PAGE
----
I assume you mean the section above. In the context of the article, it seems fairly clear that the discussion is about identity, specifically how clients choose to identify. In this sense, bisexual is looped with "gay" because it is exactly distinguishing straight-identified men from men who identify as gay or who identify as bisexual (or, literally in this article, people who identify as straight versus people who identify as being gay, being lesbian, being bi, or being questioning.) It seems that you're arguing that this is erasure because these men might NOT be straight, but merely bi men closeted by a bi-phobic society, with this aspect unexplored and therefore a miscategorization (or an intentional erasure of their bisexuality). But rather than being the kind of erasure where bisexual is reduced to the B in LGBT, this seems to actually be making the point that it is distinguishing self-identified straight men from self-identified bisexual men. In essence, one might assume that self-identified bisexual men were not the focus of this article, that they exist, and that the main focus was on self-identified straight men, not a case of simply viewing it as a dichotomy of "there are only two possibilities: gay and straight men". You are assuming, therefore, that these straight men's internal and external sexual identities are out of sync, which there is no reason to believe that all of them are.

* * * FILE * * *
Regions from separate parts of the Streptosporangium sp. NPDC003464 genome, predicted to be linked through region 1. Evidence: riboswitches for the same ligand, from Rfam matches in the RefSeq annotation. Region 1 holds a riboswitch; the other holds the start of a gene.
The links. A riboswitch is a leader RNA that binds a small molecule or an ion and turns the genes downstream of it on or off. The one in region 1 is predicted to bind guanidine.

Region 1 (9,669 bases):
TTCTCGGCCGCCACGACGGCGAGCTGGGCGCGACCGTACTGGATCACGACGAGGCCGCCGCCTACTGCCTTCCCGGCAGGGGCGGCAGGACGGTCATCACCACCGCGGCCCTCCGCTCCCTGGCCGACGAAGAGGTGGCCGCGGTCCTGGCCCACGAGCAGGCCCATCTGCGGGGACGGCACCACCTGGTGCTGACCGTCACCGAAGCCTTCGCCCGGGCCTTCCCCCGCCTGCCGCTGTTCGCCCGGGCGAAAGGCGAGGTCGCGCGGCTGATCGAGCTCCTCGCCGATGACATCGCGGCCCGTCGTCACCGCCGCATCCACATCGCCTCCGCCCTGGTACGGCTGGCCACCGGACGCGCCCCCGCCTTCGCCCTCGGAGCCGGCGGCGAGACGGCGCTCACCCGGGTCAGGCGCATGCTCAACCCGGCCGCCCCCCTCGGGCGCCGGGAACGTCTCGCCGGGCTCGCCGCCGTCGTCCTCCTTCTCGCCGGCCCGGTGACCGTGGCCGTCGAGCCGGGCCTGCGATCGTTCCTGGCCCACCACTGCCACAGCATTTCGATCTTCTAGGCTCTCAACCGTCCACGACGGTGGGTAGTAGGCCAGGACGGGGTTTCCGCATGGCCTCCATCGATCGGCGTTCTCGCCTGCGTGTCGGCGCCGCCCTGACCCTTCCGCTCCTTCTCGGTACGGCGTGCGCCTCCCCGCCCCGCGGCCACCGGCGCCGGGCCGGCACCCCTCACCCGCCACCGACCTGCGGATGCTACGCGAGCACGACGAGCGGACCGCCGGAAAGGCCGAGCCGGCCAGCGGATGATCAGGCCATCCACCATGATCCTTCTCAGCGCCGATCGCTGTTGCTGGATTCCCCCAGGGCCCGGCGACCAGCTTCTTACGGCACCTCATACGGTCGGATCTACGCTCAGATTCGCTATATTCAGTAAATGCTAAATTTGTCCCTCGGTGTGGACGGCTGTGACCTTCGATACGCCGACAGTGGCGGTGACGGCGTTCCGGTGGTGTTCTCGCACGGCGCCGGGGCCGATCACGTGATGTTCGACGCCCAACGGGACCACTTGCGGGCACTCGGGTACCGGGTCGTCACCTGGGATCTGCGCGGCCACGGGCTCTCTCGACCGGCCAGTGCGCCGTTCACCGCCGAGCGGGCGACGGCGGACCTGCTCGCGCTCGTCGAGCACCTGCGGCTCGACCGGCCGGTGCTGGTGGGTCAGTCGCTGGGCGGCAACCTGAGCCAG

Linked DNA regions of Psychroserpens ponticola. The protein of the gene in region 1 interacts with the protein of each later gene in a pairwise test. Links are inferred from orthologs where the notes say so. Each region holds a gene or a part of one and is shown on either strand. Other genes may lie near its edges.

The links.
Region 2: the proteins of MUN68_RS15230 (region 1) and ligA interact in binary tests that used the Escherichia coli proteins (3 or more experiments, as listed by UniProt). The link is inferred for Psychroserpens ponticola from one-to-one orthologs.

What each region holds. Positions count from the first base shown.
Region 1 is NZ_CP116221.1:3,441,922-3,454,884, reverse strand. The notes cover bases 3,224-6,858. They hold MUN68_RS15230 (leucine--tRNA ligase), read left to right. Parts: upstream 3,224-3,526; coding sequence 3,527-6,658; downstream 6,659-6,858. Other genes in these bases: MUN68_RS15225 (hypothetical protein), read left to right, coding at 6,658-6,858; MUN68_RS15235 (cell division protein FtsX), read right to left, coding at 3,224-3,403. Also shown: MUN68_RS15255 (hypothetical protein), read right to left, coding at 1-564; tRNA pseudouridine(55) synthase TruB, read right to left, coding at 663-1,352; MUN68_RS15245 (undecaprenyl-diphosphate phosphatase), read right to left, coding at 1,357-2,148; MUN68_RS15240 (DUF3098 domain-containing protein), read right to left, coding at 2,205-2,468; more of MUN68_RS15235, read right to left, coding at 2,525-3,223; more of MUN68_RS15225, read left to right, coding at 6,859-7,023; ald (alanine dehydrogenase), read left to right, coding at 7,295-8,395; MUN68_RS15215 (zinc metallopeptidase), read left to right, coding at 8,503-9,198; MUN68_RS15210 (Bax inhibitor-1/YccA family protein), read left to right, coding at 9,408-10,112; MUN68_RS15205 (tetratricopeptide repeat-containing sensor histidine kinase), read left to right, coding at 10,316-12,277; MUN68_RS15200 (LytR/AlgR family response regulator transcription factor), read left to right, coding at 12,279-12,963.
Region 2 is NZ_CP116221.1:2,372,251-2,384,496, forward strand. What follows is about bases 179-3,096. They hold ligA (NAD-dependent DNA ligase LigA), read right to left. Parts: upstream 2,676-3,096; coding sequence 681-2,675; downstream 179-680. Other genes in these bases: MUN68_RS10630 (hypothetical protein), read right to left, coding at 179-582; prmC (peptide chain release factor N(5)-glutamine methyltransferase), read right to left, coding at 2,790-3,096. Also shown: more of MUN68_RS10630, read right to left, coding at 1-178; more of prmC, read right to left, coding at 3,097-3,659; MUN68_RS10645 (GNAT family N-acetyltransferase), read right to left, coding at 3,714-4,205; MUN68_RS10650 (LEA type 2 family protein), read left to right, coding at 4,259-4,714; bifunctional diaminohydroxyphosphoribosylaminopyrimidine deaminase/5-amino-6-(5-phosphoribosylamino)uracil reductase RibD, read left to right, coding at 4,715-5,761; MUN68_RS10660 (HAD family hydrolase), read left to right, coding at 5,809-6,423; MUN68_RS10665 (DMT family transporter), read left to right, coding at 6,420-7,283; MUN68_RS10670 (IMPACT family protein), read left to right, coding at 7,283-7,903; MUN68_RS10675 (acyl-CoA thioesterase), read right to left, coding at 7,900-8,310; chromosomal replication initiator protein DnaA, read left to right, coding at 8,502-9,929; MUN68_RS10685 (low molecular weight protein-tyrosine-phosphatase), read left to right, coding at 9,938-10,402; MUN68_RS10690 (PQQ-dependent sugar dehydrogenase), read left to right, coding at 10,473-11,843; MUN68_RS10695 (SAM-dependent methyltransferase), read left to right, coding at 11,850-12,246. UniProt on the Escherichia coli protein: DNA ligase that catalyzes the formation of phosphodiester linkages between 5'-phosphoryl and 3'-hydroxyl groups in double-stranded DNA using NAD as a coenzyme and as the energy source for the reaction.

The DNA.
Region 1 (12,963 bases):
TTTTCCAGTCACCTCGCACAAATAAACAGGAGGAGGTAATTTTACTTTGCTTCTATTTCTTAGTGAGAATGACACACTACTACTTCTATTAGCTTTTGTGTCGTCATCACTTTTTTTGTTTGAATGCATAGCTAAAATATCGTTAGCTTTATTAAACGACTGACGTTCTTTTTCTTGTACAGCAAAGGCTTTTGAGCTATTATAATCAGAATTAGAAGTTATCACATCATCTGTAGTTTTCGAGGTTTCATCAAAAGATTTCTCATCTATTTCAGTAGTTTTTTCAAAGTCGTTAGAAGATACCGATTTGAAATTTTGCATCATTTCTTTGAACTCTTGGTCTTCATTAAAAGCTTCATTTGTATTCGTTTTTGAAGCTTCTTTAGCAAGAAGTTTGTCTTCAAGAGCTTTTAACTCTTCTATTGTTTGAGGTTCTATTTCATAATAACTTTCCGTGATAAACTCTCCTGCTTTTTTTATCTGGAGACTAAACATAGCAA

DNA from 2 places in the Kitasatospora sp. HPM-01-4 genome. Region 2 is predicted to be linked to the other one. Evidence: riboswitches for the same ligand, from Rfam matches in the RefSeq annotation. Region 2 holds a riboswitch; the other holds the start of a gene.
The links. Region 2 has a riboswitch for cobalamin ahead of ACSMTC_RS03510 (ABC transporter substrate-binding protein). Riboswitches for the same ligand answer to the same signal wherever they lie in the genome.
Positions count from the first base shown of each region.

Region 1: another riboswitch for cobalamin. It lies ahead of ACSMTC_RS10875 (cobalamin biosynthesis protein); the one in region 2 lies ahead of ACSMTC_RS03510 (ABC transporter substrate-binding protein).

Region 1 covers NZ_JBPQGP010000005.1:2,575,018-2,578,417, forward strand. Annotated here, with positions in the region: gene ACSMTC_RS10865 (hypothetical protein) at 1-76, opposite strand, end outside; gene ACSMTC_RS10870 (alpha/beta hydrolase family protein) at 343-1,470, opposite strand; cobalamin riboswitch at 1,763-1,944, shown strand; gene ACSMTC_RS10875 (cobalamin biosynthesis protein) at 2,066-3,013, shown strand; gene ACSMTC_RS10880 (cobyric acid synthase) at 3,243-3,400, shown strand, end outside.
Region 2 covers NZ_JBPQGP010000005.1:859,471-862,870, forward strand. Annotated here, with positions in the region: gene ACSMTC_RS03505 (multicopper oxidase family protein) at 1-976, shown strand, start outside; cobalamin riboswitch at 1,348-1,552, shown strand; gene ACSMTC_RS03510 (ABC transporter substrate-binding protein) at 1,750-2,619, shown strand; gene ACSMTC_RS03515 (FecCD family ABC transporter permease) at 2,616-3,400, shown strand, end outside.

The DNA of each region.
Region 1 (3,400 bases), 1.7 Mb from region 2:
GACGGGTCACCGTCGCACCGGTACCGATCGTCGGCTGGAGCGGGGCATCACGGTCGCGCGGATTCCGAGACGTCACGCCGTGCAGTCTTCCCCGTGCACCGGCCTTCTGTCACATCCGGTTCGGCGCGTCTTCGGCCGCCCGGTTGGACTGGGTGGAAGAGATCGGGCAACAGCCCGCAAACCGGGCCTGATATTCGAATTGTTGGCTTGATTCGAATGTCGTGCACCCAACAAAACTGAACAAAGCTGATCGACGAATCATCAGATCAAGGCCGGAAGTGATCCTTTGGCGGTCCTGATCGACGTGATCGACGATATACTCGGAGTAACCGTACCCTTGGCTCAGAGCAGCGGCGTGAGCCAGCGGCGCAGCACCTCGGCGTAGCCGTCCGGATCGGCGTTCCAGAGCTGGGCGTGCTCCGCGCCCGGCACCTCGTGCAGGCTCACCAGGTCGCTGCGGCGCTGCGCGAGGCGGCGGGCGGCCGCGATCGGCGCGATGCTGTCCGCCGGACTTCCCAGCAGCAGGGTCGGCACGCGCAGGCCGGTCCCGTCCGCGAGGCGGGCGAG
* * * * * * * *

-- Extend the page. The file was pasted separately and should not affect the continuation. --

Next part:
While I certainly believe that SOME of those men may actually be bisexuals who choose to identify outwardly as straight, I think it is just as problematic in the war of labels (if I were to take up this side) to throw labels on these men who actually DO identify as straight and pass them off as "closeted bisexuals". By arguing that this article is simply "erasure", it likewise erases the reality of someones homogenous inner and outer sexual identity as a straight man. If the argument over sexual identity politics is rooted in "however a person identifies, that's what they are, end of story," then it is dubious to suggest that these straight men are just closeted bisexuals, as this is the same is problematic approach to others' sense of self-identity that bisexual men have faced from gay erasure time and time again.